India’s oilmeal loses major share in Iran market
The Dollar Business Bureau | @TheDollarBiz
High domestic prices and prospects of a reduced crop this year have virtually knocked India out of key oilmeal destinations in Iran, EU and Southeast Asia. According to the Solvent Extractors Association of India (SEA), India’s oilmeal exports have plunged to 950,599 tonnes during April – September 2014, down 43% from around 1.65 million tonnes exported in the same period last year. In September 2014, total oilmeal exports from India stood at just 82,749 tonnes, down 73% from 301,717 tonnes shipped in September 2013. While domestic prices remain high, conditions have changed dramatically in the international markets in the last few months. Some sanctions on Iran have been lifted by Western countries and talks are on to lift all sanctions. This has freed Iran, a major oilmeal market for India, to buy from other competitively priced sources such as Argentina, Brazil and USA. Together, these three countries account for over 80% of global soybean oilmeal exports compared to India’s share of around 3%, according to USDA. As a result, Iran’s oilmeal imports from India in the first half of FY2014-15 declined over 75% to 142,357 tonnes compared to 571,171 tonnes in the corresponding period last year. SEA’s Executive Director Dr. B.V. Mehta told The Dollar Business that earlier Iran was willing to buy Indian oilmeal at high prices but has now switched to other countries in the Americas after sanctions were lifted. “High prices have made Indian oilmeal uncompetitive in the international market,” Dr. Mehta says. The average FOB price of soybean oilmeal, which constitutes around 50% of India’s exports, surged late last year, from around $510 per tonne in September 2013 to $710 per tonne in May 2014, an increase of almost 40%. However, the spike in prices was during a time when Iran was ready to pay a premium. But now, exports to Iran are down and the reluctance of Indian farmers to lower prices has led to a dip in exports to other key markets as well: EU (down 78.5%), Indonesia (down 24.8%), and South Korea (down 10.35%). Meanwhile, China's oilmeal exports are growing over continued strength against Indian oilmeal in Southeast Asia. Dr. B.V. Mehta expects a turnaround in a couple of months when the kharif and rabi crops will be harvested until February 2015. “Exports will recover once Indian oilmeal prices drop to international prices and become competitive again,” he told The Dollar Business.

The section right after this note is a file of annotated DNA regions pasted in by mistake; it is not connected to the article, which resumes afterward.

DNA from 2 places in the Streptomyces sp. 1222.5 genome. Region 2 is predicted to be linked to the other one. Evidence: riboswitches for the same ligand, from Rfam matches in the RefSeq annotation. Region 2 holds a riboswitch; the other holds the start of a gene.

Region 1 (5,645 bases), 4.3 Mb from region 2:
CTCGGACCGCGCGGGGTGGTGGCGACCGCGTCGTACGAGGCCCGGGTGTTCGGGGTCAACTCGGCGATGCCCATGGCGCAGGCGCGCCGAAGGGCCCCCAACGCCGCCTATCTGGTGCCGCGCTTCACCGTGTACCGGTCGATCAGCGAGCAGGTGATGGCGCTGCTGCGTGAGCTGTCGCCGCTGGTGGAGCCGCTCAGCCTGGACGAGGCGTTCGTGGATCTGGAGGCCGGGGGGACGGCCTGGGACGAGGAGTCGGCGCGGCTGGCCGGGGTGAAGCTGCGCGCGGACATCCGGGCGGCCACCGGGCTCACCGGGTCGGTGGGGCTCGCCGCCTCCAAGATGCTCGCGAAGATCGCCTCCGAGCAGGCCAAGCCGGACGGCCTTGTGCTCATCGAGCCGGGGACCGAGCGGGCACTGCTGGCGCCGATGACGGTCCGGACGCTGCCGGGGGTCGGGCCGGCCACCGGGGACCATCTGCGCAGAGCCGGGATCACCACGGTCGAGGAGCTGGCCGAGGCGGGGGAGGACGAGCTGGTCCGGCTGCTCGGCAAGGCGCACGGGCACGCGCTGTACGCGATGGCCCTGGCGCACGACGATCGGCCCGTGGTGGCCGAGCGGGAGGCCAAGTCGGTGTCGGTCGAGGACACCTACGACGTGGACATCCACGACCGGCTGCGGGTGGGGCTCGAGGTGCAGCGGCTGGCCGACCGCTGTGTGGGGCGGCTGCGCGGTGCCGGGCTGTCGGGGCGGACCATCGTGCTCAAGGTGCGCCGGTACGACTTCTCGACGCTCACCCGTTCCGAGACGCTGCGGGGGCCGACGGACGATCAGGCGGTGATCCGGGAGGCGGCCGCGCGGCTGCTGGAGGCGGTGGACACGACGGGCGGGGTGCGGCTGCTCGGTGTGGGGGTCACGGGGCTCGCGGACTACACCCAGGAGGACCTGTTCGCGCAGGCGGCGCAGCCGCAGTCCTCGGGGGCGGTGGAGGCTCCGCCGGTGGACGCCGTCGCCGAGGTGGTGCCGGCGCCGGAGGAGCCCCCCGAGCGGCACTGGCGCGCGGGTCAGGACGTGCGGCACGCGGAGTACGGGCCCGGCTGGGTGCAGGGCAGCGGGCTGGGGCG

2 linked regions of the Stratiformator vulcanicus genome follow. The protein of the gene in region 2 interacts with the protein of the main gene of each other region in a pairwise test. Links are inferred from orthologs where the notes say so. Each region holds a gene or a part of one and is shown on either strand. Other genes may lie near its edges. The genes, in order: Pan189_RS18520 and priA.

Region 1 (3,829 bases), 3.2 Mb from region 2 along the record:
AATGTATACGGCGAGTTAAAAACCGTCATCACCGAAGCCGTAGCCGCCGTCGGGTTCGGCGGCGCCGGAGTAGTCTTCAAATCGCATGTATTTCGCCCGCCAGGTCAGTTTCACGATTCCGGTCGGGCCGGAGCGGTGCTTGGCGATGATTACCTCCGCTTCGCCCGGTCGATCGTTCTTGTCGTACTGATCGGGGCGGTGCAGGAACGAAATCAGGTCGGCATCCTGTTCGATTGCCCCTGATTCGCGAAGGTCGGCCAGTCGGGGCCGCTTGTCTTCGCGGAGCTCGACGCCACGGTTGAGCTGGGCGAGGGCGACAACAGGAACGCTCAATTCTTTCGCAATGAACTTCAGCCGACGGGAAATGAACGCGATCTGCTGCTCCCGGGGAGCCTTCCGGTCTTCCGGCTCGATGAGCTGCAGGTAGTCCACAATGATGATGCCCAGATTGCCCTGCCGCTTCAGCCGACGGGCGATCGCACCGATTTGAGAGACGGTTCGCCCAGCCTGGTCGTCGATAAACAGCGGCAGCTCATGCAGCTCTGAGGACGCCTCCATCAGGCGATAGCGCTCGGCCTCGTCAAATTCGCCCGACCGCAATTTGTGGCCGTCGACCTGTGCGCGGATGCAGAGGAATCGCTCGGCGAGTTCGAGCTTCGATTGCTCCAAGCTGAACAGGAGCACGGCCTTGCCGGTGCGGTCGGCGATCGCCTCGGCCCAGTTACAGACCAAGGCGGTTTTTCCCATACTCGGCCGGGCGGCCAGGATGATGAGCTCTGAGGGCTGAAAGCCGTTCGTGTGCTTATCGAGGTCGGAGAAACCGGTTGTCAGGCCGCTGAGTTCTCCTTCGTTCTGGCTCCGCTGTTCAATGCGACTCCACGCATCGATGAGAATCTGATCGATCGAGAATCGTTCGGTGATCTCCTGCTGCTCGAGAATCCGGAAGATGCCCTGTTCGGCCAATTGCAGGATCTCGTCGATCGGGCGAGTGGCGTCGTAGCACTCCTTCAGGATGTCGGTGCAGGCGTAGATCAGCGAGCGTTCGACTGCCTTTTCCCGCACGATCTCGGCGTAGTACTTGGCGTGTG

This article was published on October 13, 2014.